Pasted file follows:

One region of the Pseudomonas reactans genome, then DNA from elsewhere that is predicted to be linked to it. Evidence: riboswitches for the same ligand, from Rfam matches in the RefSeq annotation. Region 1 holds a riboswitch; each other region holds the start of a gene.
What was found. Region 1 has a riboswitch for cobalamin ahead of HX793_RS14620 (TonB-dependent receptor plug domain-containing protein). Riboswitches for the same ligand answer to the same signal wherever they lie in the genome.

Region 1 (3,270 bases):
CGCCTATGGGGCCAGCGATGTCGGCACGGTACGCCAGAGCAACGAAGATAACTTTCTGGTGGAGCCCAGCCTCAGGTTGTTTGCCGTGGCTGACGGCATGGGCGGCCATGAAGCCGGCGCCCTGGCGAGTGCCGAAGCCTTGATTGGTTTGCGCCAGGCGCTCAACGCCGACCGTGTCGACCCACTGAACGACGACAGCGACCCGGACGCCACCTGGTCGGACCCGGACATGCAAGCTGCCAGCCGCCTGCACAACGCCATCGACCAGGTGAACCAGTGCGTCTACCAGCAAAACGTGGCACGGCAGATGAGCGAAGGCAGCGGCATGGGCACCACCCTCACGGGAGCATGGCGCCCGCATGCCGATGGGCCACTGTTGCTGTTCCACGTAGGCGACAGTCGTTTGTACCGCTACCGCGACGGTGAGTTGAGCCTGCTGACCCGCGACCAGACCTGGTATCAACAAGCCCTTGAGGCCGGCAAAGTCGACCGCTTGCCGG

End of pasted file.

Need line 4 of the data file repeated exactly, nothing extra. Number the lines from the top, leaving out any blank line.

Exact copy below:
CGCCTATGGGGCCAGCGATGTCGGCACGGTACGCCAGAGCAACGAAGATAACTTTCTGGTGGAGCCCAGCCTCAGGTTGTTTGCCGTGGCTGACGGCATGGGCGGCCATGAAGCCGGCGCCCTGGCGAGTGCCGAAGCCTTGATTGGTTTGCGCCAGGCGCTCAACGCCGACCGTGTCGACCCACTGAACGACGACAGCGACCCGGACGCCACCTGGTCGGACCCGGACATGCAAGCTGCCAGCCGCCTGCACAACGCCATCGACCAGGTGAACCAGTGCGTCTACCAGCAAAACGTGGCACGGCAGATGAGCGAAGGCAGCGGCATGGGCACCACCCTCACGGGAGCATGGCGCCCGCATGCCGATGGGCCACTGTTGCTGTTCCACGTAGGCGACAGTCGTTTGTACCGCTACCGCGACGGTGAGTTGAGCCTGCTGACCCGCGACCAGACCTGGTATCAACAAGCCCTTGAGGCCGGCAAAGTCGACCGCTTGCCGG